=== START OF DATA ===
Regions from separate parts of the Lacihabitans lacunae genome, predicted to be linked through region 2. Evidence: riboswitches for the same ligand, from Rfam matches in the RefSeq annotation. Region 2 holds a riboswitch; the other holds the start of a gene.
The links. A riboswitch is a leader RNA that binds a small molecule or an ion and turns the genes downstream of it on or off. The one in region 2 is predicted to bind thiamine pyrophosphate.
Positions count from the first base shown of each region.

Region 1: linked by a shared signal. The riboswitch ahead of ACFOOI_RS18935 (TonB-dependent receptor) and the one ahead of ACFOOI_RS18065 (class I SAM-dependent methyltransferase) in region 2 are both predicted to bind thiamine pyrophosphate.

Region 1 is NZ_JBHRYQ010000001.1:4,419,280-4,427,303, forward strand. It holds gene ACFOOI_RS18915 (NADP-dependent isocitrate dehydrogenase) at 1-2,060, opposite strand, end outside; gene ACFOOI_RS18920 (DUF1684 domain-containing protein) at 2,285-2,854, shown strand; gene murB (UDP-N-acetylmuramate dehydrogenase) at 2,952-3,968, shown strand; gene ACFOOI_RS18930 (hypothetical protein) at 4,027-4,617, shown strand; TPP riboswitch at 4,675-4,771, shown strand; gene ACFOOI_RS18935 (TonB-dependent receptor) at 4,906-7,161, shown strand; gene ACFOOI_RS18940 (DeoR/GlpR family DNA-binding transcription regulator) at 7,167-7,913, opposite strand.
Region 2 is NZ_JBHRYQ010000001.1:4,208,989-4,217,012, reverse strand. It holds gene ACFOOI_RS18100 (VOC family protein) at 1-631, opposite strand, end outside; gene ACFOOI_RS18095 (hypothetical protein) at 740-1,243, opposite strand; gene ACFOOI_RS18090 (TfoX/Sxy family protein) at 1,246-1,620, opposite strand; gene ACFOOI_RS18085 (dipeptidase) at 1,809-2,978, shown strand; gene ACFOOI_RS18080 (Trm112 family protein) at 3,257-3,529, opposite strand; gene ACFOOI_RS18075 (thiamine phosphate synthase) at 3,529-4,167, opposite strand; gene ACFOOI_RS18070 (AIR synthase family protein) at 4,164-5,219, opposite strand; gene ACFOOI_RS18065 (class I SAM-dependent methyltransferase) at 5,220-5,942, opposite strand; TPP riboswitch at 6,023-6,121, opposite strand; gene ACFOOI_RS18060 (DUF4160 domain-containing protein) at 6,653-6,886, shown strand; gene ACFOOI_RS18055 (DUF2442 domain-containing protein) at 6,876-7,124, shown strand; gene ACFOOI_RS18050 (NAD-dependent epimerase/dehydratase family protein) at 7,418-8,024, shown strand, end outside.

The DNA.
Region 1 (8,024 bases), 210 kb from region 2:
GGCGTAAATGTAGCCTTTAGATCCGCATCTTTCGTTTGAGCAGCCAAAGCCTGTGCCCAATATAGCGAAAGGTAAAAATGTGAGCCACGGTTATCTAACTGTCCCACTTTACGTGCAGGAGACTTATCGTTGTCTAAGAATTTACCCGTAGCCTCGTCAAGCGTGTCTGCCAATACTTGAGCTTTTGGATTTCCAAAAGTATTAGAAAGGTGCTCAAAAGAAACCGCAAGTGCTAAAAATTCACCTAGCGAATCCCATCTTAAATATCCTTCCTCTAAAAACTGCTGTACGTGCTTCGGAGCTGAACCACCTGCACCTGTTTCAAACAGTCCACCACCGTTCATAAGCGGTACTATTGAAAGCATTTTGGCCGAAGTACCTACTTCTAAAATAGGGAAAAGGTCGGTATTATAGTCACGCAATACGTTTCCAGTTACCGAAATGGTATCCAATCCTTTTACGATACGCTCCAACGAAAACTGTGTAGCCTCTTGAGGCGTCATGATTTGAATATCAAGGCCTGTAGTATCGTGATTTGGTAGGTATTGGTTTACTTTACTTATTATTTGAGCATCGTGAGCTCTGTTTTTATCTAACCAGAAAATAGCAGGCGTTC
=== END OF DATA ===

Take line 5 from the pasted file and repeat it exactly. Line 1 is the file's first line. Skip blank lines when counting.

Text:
Region 1 is NZ_JBHRYQ010000001.1:4,419,280-4,427,303, forward strand. It holds gene ACFOOI_RS18915 (NADP-dependent isocitrate dehydrogenase) at 1-2,060, opposite strand, end outside; gene ACFOOI_RS18920 (DUF1684 domain-containing protein) at 2,285-2,854, shown strand; gene murB (UDP-N-acetylmuramate dehydrogenase) at 2,952-3,968, shown strand; gene ACFOOI_RS18930 (hypothetical protein) at 4,027-4,617, shown strand; TPP riboswitch at 4,675-4,771, shown strand; gene ACFOOI_RS18935 (TonB-dependent receptor) at 4,906-7,161, shown strand; gene ACFOOI_RS18940 (DeoR/GlpR family DNA-binding transcription regulator) at 7,167-7,913, opposite strand.